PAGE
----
In my 2010 Inside Linebacker Grades, Sean Lee tallied the highest overall percentage (82.4). Starters Bradie James and Keith Brooking (or Brookings, according to multiple media outlets) checked in with just a 81.3 percent and 76.7 percent, respectively.
In my opinion, we saw enough improvement from Lee over the course of the season for him to start in 2011. He should undoubtedly take the place of Brooking, who, although still a great leader, is simply too slow at this point in his career to make a major impact. James probably has a year or two left in him, but his play hasn’t been sensational of late either.
With so many holes to fill, however, inside linebacker will likely take a back seat on draft day. . .unless, of course, that inside linebacker has enough versatility to justify an early selection. Versatility is the reason I love Illinois’ Martez Wilson. He’s a beast who can play both inside and outside linebacker in Dallas.
To me, Wilson and today’s feature, UCLA’s Akeem Ayers, are extremely similar. Here is why I believe Ayers could be valuable to Dallas. . .
There’s a bit of confusion about which position Akeem Ayers will play in the NFL. Unlike other prospects, however, this confusion doesn’t stem from Ayers’ inability to fit a specific prototype. Rather, Ayers has the potential to play three positions in the NFL–4-3 strong side linebacker and both inside and outside linebacker in a 3-4–at a very high level.
At UCLA, Ayers lined up all over the place. In the same defensive series, you might see him five yards off of the ball in the middle of the field, then outside the tackle in a stand-up position, then with his hand in the dirt as a traditional defensive end. Readers know I covet versatility. Ayers’ upside is enormous because he has multiple positions at which he can succeed at the next level.
At 6’3”, 255 pounds, Ayers is large enough to play outside linebacker for Dallas, but quick enough to kick inside and pursue ball-carriers. There were some concerns about his 40-yard dash time at the Combine (4.88), but he plays much, much faster in games. Ayers also recently ran a 4.69 at his Pro Day to ease some concerns about his speed.
It is Ayers’ quickness, however, that makes me think his future in the NFL is as a 3-4 rush linebacker. Whenever Ayers lined up at defensive end or blitzed at UCLA, he was a monster. His first step was outstanding and he’s quite agile in space. When he has that sort of “attacking” mindset, he’s unstoppable.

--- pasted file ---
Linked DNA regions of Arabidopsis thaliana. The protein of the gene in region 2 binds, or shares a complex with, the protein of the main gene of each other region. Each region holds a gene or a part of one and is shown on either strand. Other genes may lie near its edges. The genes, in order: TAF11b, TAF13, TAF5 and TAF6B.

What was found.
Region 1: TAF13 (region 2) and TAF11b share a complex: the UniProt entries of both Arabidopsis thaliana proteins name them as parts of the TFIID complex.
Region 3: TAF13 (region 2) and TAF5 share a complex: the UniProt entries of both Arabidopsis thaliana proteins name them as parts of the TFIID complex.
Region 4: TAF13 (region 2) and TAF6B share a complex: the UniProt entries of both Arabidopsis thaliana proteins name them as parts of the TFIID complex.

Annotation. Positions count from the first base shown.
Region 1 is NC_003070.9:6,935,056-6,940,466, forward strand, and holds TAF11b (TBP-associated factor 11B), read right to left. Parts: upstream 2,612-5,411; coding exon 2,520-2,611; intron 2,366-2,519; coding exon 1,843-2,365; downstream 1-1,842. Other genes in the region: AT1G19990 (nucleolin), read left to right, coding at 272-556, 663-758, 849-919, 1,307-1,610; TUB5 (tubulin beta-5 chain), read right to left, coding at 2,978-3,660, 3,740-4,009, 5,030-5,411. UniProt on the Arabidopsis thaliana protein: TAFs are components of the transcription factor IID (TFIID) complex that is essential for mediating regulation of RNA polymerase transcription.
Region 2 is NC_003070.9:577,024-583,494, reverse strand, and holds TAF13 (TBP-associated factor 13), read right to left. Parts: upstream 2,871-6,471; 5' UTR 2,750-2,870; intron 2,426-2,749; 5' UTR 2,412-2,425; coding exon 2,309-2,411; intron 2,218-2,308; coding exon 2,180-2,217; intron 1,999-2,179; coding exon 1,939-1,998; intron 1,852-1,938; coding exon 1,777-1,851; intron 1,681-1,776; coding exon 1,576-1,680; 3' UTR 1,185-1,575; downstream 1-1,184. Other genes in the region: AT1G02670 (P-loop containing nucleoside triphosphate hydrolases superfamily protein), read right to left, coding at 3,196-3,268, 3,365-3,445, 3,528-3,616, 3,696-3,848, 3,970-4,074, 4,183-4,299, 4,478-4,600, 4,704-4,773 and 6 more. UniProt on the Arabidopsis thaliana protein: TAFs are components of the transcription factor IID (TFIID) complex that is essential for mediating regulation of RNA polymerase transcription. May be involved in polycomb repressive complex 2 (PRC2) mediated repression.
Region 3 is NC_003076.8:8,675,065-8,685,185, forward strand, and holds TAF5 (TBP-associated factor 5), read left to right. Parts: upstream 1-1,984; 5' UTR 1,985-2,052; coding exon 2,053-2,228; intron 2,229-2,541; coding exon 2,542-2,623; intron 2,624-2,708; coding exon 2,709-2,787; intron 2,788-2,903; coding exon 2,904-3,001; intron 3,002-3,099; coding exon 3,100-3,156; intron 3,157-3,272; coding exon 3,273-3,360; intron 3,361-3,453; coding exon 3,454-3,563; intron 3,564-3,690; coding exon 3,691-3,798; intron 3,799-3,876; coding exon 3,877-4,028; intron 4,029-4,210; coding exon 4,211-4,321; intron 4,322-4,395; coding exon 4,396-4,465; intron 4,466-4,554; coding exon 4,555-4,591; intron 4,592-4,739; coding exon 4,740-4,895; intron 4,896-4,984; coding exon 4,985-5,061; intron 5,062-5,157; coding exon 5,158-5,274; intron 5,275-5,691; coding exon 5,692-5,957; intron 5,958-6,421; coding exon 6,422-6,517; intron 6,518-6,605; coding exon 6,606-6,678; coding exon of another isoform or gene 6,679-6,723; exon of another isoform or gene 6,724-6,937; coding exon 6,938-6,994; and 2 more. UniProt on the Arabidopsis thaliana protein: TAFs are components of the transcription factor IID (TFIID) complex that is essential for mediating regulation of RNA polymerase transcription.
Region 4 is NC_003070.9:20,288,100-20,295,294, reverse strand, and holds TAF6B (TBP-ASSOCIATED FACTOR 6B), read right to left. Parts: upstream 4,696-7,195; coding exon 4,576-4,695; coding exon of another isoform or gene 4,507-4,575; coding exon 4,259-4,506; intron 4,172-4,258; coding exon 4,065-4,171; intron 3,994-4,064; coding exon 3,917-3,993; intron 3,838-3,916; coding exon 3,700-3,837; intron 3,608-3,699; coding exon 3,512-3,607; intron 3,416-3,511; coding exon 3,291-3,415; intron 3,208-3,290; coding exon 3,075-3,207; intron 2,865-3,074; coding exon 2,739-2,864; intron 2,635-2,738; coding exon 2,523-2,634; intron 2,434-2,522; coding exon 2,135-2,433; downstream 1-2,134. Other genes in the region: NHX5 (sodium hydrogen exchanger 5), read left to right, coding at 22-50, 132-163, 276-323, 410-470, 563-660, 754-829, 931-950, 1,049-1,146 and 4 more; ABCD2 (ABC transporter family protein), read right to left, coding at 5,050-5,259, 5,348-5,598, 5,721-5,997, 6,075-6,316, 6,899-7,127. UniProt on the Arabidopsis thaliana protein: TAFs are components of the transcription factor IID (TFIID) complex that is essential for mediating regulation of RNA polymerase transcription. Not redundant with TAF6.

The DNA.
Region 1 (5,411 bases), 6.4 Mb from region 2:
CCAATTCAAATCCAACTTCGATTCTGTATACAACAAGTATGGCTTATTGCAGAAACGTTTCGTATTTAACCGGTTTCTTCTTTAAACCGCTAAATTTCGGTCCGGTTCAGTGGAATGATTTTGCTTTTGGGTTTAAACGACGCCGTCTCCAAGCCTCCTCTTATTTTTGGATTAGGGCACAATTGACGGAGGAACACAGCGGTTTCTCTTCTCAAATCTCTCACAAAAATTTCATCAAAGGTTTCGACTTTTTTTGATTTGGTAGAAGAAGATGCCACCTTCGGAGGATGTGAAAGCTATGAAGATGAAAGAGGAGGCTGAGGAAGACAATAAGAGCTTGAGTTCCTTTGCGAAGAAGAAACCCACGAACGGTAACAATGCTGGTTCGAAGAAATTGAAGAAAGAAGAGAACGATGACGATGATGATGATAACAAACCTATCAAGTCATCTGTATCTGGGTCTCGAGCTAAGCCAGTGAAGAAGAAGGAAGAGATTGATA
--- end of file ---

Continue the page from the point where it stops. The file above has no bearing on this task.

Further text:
I have posted highlights from what I consider Ayers’ two best games below.
You can see that, despite a lack of extensive experience rushing the passer, Ayers is unblockable when he’s in attack mode. When Ayers lines up as an inside linebacker or isn’t blitzing, however, that isn’t the case.
Although tremendous with his hand placement and positioning, Ayers doesn’t shed blocks well. He doesn’t attack blockers in the same way he does when blitzing. Ayers does do a very nice job of stringing out run plays, forcing the ball-carrier to the sideline. Thus, he allows his teammates to make a lot of tackles instead of selfishly losing position.
Ayers is also excellent in pursuit. When left unblocked, he frequently flies across the field to make plays he “shouldn’t” make.
Still, Ayers needs to maintain his aggressive mindset at all times. If he can transition that aggression to his play at inside linebacker, his NFL versatility and upside will be incredible.
Here are Ayers’ two worst games. . .
Overall, I see Ayers as a rush linebacker in the NFL. His experience at inside linebacker will certainly come in handy, but his upside as an outside backer is too great for a team to not give him a shot. Once he develops a more diverse pass-rush arsenal, Ayers could be great.
Since releasing my initial 2011 Big Board, I have moved Ayers up to No. 23 overall–one spot behind Martez Wilson.
Ayers is probably going to be a first round selection. He won’t get chosen by Dallas there, obviously, and he’s unlikely to fall to the Cowboys’ 40th overall selection. Thus, Ayers probably won’t be wearing a star on his helmet any time soon.
If Ayers does fall, however, the Cowboys need to take a long look at him. I wouldn’t recommend taking an inside or outside linebacker in the first two rounds, but a player who is a legitimate threat to thrive at both positions is a possibility. I still prefer Martez Wilson by a hair, but I’m in the minority there.
The Cowboys won’t trade up from their No. 40 selection for a linebacker, but the potential value of a player like Ayers might be too great to pass up if he does happen to fall to their current pick.
Other Potential Dallas Cowboys Draft Picks in 2011